by Morgan on March 2, 2011
Have you ever been to Newport Beach? Even if you haven’t, you know what to expect, right? Starting with the popularity of The OC, followed by our continuing obsession with its affluent housewives, we’ve become thoroughly schooled in the clichés of this seemingly vacuous, wealth-and-beauty obsessed slice of heaven on the coast of Southern California.
Those clichés are on full parade in Victoria Patterson’s This Vacant Paradise, but there’s a lot more to this novel than the thinly veiled white-guilt social commentary I was expecting from the title.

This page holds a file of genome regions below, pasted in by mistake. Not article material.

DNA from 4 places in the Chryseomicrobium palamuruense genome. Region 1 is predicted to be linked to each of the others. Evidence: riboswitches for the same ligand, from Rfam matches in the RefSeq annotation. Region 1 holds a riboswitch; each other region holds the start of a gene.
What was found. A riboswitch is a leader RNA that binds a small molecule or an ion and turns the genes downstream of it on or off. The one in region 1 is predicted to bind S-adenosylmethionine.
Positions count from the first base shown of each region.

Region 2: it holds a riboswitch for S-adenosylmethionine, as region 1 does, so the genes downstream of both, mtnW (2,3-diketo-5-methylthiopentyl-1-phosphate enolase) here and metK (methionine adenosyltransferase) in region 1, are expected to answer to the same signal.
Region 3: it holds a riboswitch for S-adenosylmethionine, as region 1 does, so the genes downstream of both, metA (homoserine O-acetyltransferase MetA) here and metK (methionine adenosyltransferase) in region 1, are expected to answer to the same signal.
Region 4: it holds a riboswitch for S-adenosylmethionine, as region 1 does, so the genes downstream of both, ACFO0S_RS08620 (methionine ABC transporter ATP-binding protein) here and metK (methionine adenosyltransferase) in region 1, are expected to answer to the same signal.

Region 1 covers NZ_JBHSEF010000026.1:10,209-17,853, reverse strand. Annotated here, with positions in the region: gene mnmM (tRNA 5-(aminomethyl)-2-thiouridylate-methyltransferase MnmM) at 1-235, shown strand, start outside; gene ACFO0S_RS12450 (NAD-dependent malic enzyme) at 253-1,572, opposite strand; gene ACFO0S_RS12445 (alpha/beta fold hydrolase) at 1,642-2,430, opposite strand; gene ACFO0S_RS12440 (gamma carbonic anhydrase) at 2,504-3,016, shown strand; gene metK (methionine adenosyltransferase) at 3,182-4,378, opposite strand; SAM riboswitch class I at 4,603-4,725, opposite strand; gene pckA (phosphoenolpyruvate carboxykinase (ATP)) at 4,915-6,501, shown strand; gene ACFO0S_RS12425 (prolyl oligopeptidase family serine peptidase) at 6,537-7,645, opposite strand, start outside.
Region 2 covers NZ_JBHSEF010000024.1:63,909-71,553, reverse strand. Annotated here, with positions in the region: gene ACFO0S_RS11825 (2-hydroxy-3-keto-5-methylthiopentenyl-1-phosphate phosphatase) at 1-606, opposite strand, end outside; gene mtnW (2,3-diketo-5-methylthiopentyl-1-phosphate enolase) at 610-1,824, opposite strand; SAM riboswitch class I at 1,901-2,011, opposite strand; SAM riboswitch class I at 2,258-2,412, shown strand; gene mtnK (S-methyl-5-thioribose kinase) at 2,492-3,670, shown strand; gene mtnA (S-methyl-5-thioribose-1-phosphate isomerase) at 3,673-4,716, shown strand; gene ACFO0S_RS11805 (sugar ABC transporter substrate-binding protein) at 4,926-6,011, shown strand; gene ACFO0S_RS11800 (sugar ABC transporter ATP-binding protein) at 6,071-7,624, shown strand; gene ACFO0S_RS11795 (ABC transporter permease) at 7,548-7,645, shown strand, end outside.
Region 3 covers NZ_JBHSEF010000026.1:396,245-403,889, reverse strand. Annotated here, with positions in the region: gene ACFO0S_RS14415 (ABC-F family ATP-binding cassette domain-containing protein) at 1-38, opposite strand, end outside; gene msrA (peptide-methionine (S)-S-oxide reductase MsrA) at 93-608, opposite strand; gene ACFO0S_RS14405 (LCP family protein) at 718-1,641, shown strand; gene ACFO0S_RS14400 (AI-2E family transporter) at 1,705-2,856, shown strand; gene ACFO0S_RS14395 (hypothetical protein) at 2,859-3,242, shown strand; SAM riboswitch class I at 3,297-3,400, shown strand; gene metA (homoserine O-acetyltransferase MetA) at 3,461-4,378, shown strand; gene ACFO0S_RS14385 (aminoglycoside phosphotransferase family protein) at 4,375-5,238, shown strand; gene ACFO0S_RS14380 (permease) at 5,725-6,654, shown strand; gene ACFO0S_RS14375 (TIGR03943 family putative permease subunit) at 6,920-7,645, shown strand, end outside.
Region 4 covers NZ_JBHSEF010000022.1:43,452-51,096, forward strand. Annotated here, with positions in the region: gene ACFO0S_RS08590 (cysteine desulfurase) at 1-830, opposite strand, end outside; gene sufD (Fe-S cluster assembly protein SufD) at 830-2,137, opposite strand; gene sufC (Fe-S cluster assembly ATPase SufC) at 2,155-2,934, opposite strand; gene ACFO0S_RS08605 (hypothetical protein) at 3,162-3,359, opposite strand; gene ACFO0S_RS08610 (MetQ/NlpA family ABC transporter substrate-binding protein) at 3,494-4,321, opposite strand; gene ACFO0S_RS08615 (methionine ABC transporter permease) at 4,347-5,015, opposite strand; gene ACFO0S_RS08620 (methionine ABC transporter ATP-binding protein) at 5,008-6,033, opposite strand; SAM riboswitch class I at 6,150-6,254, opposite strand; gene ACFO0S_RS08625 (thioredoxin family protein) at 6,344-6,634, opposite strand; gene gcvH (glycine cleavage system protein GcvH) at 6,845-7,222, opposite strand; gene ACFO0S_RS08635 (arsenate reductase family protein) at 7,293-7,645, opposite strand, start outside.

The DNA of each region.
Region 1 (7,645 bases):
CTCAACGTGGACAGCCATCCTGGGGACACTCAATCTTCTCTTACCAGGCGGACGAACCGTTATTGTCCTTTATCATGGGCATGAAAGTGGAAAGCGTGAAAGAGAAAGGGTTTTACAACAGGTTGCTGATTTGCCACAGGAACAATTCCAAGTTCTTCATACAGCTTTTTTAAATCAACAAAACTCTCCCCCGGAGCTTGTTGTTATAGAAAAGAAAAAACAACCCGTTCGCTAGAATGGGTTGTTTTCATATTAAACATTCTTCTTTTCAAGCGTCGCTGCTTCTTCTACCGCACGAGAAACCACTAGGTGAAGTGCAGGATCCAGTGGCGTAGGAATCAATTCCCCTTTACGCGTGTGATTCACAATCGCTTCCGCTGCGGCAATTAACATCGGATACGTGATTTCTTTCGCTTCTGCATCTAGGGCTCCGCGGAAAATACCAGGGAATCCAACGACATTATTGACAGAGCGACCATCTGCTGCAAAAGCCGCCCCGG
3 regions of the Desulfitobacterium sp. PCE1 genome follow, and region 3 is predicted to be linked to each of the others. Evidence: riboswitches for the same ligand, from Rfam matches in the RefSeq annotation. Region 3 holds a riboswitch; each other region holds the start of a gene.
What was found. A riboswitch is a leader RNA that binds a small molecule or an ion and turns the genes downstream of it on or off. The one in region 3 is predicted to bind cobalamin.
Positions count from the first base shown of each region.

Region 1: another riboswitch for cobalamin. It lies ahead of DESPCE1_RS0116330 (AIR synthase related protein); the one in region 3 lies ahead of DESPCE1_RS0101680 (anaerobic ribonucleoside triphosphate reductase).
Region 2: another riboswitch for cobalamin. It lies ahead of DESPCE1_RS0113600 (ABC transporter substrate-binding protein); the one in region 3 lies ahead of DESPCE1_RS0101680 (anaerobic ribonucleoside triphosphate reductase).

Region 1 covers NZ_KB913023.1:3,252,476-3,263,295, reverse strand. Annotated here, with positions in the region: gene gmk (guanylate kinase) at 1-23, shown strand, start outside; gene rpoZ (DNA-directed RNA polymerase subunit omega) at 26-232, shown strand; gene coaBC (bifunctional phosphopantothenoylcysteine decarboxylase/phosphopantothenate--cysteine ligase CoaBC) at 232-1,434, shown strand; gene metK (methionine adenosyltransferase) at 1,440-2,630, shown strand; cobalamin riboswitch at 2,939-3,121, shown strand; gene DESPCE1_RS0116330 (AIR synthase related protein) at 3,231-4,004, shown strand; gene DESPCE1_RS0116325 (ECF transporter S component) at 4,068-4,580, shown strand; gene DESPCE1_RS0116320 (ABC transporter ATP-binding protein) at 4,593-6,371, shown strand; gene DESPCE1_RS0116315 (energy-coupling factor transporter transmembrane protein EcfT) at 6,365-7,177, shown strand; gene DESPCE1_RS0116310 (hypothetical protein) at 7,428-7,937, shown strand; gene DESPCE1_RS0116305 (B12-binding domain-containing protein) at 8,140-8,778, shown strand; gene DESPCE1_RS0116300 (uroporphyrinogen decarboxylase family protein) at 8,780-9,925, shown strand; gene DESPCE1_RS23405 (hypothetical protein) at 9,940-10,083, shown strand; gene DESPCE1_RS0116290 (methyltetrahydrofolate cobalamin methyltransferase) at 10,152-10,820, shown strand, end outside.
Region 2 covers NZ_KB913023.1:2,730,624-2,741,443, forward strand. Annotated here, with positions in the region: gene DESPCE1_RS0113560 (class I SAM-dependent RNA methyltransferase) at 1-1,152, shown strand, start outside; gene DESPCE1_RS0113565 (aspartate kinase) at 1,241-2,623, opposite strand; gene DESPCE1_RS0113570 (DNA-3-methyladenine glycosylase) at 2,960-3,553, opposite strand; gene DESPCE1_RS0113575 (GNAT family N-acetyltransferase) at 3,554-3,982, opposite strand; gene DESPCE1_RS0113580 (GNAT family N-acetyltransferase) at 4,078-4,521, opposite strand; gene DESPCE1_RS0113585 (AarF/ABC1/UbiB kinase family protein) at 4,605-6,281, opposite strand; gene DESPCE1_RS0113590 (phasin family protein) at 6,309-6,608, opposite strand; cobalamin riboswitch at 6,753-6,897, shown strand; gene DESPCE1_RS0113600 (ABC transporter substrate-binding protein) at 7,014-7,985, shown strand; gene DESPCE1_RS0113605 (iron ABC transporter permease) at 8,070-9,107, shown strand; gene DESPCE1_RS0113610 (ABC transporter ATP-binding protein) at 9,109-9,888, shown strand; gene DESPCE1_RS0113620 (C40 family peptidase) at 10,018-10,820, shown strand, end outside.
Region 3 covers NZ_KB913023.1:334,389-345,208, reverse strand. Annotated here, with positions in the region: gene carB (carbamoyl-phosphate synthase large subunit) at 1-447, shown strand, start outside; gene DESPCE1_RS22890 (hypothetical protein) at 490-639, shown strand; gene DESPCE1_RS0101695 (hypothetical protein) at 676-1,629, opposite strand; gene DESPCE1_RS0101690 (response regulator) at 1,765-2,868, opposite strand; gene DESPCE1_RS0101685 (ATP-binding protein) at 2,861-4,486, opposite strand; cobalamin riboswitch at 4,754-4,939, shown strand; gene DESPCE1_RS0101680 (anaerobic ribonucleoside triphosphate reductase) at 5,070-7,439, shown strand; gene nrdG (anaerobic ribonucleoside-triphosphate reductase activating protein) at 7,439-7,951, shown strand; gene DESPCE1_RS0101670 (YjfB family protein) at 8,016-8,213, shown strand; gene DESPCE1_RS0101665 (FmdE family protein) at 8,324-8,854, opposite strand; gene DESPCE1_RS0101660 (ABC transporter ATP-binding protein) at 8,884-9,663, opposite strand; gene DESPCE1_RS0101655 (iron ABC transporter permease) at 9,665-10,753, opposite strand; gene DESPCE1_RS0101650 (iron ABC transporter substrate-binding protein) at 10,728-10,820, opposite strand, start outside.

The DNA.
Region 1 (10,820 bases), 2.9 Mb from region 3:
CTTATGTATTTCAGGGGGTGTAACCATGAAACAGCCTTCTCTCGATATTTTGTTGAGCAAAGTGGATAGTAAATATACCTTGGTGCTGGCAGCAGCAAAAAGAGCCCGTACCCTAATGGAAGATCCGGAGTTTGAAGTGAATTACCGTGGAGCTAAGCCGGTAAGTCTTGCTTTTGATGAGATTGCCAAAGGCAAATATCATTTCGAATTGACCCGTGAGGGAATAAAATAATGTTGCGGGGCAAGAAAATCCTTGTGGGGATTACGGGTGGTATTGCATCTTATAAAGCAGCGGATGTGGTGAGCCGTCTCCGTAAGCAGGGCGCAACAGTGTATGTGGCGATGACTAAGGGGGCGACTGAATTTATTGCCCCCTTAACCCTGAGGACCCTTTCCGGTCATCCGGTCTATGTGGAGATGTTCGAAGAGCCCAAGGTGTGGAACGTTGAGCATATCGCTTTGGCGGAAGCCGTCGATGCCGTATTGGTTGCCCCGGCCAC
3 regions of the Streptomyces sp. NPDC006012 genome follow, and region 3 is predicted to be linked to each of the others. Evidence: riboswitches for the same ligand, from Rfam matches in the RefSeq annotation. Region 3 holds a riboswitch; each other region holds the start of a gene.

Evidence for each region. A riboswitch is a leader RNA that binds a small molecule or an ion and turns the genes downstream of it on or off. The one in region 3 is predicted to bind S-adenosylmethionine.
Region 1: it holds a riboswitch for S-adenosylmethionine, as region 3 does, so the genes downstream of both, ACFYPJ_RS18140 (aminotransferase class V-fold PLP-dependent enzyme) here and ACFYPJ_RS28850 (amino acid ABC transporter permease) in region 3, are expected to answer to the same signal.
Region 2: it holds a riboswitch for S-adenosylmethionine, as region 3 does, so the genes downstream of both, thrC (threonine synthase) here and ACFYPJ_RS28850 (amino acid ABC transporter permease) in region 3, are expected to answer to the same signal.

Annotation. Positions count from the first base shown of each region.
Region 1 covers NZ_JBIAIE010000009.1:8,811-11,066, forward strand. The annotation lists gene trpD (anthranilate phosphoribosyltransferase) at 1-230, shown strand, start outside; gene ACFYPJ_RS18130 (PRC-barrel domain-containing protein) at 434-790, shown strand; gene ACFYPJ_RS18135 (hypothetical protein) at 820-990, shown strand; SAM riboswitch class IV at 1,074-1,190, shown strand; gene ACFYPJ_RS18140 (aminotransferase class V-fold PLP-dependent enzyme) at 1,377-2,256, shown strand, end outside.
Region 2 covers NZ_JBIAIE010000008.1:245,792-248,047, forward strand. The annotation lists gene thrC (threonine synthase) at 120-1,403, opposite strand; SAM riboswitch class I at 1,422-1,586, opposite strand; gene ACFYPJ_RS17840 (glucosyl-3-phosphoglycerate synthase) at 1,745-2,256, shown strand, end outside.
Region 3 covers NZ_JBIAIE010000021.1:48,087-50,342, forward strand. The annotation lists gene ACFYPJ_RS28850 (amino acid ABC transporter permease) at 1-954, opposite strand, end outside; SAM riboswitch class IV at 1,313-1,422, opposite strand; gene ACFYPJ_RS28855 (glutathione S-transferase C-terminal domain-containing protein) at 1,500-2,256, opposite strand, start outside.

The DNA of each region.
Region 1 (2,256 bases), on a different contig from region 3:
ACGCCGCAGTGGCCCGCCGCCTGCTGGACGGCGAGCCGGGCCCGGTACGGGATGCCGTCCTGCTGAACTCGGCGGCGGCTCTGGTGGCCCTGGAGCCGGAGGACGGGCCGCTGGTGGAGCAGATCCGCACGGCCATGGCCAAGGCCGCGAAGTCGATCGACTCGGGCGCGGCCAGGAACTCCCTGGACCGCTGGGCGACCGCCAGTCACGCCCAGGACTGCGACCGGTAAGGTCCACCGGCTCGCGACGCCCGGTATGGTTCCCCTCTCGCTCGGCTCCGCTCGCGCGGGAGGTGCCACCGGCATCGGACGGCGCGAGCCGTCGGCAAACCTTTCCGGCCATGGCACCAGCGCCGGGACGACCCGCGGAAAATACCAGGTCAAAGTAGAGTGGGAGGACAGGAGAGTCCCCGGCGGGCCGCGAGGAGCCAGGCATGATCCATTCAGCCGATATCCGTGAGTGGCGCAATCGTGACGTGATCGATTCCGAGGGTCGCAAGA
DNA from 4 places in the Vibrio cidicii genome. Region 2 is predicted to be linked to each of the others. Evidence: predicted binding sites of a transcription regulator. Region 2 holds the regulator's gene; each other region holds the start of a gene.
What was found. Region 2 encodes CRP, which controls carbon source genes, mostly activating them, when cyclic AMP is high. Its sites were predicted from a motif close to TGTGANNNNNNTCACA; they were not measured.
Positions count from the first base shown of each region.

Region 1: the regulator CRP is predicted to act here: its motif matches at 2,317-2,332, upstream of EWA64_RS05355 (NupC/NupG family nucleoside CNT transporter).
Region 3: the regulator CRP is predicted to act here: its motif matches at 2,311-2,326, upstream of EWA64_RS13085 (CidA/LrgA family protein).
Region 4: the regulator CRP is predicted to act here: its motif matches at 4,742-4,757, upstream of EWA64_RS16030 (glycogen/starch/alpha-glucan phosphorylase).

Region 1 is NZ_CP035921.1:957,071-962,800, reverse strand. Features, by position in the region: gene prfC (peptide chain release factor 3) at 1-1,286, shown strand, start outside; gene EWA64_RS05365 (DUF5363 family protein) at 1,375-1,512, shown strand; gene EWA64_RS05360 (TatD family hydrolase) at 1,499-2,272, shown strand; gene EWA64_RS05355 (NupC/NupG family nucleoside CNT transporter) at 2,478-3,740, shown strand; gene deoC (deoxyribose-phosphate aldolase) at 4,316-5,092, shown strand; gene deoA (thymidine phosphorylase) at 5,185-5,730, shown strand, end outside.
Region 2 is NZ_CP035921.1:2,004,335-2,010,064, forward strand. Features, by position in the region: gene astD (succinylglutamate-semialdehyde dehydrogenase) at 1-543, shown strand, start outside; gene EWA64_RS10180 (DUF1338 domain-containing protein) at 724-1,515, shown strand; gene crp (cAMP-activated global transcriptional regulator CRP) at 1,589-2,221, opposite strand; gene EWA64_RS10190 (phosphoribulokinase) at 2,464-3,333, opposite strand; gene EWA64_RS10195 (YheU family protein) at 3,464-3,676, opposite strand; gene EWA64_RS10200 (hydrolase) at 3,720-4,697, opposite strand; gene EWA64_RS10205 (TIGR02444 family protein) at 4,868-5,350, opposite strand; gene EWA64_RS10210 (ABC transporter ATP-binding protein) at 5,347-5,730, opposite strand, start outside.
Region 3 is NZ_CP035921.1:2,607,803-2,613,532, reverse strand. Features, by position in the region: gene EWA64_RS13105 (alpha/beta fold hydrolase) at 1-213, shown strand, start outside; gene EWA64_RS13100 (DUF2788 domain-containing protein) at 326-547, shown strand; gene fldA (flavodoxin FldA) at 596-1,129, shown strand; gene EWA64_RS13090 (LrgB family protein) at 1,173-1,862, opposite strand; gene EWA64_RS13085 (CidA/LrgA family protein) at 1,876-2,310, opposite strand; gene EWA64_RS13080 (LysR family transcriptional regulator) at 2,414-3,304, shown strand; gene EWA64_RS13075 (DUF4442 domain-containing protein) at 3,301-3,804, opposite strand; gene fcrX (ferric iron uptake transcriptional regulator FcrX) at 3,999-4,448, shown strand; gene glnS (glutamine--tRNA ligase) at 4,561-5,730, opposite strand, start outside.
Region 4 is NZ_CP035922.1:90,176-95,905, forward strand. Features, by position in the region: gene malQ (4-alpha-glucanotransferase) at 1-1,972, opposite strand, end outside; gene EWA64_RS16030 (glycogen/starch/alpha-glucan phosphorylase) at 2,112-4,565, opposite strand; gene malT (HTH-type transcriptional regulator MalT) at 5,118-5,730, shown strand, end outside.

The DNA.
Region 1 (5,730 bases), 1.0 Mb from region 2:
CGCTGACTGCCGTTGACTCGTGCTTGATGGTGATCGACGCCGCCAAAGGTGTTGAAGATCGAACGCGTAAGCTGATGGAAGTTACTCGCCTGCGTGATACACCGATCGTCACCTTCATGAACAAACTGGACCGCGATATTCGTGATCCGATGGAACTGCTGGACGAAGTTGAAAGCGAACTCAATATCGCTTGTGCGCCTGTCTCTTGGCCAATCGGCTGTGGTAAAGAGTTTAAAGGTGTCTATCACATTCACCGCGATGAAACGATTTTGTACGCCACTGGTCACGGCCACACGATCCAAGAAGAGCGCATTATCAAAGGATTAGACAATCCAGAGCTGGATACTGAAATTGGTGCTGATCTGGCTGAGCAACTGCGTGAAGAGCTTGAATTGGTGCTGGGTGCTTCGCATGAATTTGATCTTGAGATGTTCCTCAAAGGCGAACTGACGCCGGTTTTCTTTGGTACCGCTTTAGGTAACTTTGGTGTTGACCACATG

The novel centers around a clutch of attractive people who “belong to the segment of the upper class in Newport Beach that settled into what was expected: a pipeline from USC and back again, never straying far from their hometown. Wealth maintaining wealth, at all costs.” A society in which money trumps all, and everything – jobs, cars, houses, spouses, clubs, religion- is “in service of the continuum.”
The women are beautiful and fake. The men are rich and love to golf. You know the drill. Enter Esther – early thirties, beautiful, unmarried but hoping to change that. Esther is broke, living with (and off of) her wretched and ill-spirited grandmother, and stealing from the cash register of the high-end clothing shop where she works. She’s light years behind where she should be on the continuum.